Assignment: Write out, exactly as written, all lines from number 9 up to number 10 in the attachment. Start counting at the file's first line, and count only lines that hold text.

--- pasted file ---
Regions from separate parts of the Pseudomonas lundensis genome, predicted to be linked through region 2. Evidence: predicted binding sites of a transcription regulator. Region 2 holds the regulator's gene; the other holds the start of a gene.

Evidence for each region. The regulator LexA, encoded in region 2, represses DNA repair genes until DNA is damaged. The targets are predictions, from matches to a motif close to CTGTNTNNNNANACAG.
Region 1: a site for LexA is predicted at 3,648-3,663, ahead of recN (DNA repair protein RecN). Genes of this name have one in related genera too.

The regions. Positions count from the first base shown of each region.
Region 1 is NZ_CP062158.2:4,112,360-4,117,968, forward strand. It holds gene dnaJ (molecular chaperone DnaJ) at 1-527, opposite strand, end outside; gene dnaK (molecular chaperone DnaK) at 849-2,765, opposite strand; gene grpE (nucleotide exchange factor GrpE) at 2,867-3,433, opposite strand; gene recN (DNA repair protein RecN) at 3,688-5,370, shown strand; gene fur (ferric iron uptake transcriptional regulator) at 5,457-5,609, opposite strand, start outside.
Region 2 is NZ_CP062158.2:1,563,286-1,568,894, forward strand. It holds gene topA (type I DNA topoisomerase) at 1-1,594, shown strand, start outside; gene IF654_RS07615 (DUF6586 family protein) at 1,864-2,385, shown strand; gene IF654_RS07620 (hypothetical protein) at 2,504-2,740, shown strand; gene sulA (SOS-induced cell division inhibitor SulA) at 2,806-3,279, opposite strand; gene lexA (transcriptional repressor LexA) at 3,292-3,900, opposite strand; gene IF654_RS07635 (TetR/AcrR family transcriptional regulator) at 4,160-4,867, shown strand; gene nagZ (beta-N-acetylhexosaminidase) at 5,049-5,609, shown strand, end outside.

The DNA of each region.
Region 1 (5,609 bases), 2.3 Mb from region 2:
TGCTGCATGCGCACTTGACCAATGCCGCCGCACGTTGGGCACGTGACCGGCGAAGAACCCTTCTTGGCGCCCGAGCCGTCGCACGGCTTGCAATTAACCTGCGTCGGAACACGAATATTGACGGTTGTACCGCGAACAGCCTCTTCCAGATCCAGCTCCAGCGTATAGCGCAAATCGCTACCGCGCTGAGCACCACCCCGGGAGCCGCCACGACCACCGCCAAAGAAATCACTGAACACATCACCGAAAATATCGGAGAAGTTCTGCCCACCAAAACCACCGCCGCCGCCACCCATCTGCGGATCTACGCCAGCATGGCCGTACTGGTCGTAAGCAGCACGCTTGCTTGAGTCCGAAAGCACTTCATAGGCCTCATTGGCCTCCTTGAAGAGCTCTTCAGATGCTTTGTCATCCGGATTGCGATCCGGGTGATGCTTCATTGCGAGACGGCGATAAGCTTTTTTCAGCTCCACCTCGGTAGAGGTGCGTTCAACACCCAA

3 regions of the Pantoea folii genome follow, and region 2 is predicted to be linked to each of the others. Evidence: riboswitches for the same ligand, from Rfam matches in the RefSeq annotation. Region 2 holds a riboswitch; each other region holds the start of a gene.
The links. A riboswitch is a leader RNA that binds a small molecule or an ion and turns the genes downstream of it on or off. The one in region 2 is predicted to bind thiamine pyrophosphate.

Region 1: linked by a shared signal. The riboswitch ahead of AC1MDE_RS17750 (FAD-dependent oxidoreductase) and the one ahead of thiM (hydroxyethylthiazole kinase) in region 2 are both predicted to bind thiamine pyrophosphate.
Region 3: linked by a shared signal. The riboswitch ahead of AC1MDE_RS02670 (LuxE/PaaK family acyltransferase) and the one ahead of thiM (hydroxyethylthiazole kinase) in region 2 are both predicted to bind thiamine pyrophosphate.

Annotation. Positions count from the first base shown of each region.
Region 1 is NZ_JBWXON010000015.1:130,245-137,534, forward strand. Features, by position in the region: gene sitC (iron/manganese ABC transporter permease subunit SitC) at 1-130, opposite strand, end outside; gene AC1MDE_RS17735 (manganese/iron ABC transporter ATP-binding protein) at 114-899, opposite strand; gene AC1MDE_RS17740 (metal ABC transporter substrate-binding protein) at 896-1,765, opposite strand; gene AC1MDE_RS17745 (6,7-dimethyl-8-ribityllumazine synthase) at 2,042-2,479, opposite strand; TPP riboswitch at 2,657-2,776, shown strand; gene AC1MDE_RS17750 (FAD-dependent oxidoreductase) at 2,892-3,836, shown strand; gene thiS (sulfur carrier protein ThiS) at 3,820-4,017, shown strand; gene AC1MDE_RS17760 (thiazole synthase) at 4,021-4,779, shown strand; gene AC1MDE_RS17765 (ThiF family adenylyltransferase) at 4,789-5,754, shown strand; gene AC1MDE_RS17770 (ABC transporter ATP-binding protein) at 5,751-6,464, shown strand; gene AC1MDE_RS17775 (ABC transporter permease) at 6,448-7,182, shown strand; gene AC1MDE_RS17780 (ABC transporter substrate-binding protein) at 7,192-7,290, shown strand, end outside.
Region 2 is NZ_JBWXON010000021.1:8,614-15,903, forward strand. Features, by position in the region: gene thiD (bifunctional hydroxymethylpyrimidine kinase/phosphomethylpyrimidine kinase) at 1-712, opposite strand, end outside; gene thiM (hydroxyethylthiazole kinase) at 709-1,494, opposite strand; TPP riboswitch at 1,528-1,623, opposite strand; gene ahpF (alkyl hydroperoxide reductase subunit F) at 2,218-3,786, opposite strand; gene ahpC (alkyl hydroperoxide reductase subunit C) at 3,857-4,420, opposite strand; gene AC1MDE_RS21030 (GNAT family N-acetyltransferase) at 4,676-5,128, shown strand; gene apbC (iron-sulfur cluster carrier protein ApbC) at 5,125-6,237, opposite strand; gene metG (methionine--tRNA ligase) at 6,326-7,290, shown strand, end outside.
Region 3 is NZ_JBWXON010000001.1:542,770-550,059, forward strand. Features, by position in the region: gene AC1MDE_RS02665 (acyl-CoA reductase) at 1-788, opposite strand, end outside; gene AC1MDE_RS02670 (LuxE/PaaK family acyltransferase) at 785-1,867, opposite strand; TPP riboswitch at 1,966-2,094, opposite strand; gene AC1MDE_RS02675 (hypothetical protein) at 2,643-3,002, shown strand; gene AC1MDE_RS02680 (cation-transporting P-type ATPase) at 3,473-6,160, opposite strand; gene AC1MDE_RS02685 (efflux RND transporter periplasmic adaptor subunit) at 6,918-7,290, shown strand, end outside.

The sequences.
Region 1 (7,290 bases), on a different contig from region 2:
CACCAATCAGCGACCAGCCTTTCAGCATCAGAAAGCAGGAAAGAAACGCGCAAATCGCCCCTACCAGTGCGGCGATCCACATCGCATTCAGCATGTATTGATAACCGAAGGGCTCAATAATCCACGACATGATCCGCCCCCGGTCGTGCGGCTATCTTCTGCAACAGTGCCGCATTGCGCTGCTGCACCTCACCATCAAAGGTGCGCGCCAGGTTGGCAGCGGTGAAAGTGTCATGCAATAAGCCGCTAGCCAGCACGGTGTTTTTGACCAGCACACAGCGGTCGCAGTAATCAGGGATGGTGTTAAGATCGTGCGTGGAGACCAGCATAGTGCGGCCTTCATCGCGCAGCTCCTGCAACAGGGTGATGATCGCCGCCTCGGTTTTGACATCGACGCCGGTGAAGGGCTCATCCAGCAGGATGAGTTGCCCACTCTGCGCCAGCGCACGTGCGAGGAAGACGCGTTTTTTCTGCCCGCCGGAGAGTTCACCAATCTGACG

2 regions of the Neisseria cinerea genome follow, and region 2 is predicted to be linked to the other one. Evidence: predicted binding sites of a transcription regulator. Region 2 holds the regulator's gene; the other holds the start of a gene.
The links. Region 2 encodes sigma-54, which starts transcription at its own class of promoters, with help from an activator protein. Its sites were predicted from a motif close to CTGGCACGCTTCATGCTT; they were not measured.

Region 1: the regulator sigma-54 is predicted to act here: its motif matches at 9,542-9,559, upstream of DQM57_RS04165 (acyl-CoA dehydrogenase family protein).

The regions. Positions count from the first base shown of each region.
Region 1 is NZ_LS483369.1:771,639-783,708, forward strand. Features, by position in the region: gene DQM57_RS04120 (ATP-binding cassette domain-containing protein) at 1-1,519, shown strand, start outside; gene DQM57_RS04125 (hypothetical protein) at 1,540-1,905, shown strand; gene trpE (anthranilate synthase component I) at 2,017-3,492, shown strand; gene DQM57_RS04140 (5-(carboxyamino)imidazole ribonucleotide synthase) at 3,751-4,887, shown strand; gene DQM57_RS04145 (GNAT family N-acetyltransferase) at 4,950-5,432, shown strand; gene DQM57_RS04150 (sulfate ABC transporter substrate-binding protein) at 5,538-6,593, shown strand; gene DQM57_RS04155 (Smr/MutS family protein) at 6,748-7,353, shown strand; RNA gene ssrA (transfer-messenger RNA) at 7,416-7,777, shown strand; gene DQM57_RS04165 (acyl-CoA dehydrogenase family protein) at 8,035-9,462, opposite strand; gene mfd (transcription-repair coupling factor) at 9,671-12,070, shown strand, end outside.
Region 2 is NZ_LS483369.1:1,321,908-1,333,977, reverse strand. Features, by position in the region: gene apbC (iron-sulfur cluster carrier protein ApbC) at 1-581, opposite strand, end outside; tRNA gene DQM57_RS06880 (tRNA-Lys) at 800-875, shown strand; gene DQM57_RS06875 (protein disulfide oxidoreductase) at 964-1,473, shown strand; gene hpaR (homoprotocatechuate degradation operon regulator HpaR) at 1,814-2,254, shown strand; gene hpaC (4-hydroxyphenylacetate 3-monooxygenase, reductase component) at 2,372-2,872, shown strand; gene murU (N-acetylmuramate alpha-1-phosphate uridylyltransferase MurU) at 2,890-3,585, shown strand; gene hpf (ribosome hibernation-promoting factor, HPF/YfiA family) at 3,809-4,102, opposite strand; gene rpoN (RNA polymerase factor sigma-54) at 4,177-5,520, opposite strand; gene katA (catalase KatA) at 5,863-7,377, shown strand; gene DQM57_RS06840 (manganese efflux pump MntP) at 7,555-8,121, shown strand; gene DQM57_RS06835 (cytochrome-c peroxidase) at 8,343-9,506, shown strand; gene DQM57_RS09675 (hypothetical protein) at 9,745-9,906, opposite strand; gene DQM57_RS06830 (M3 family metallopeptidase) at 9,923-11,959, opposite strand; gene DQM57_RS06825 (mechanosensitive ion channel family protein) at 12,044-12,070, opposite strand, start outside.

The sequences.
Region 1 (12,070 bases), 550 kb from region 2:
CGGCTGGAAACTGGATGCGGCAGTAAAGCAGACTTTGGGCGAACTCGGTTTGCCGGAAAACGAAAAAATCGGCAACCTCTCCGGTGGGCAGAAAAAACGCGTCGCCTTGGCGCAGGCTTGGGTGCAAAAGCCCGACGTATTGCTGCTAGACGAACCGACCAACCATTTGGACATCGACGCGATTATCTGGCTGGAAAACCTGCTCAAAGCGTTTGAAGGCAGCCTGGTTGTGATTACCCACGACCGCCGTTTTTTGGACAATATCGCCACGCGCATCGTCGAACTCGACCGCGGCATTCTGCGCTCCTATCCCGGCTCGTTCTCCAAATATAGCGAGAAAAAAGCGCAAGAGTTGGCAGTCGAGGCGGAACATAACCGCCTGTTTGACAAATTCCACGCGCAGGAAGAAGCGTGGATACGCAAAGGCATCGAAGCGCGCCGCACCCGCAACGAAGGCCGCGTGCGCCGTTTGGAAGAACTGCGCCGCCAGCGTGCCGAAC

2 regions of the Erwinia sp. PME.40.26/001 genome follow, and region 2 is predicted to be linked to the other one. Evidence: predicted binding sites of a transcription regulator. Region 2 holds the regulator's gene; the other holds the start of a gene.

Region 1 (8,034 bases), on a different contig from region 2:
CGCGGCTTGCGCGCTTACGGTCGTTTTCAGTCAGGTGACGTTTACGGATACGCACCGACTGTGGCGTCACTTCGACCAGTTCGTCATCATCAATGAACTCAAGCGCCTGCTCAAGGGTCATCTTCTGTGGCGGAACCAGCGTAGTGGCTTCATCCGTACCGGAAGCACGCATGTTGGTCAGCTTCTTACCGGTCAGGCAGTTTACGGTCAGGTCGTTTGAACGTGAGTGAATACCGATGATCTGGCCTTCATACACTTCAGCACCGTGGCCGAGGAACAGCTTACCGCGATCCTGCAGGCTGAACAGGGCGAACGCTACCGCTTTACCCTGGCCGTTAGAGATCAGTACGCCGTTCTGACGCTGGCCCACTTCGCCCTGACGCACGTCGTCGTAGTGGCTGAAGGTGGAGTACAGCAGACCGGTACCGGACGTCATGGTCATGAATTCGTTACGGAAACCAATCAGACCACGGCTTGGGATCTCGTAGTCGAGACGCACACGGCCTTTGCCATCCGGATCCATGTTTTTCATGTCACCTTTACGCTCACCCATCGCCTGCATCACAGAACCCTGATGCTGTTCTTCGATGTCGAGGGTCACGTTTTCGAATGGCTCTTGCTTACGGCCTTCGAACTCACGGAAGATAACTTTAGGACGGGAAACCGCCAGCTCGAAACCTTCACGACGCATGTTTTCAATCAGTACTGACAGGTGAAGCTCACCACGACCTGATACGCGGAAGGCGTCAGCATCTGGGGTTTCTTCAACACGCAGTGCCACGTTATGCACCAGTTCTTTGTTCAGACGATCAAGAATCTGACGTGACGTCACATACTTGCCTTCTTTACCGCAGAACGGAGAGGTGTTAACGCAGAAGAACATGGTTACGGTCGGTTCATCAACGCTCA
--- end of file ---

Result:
TGCTGCATGCGCACTTGACCAATGCCGCCGCACGTTGGGCACGTGACCGGCGAAGAACCCTTCTTGGCGCCCGAGCCGTCGCACGGCTTGCAATTAACCTGCGTCGGAACACGAATATTGACGGTTGTACCGCGAACAGCCTCTTCCAGATCCAGCTCCAGCGTATAGCGCAAATCGCTACCGCGCTGAGCACCACCCCGGGAGCCGCCACGACCACCGCCAAAGAAATCACTGAACACATCACCGAAAATATCGGAGAAGTTCTGCCCACCAAAACCACCGCCGCCGCCACCCATCTGCGGATCTACGCCAGCATGGCCGTACTGGTCGTAAGCAGCACGCTTGCTTGAGTCCGAAAGCACTTCATAGGCCTCATTGGCCTCCTTGAAGAGCTCTTCAGATGCTTTGTCATCCGGATTGCGATCCGGGTGATGCTTCATTGCGAGACGGCGATAAGCTTTTTTCAGCTCCACCTCGGTAGAGGTGCGTTCAACACCCAA

3 regions of the Pantoea folii genome follow, and region 2 is predicted to be linked to each of the others. Evidence: riboswitches for the same ligand, from Rfam matches in the RefSeq annotation. Region 2 holds a riboswitch; each other region holds the start of a gene.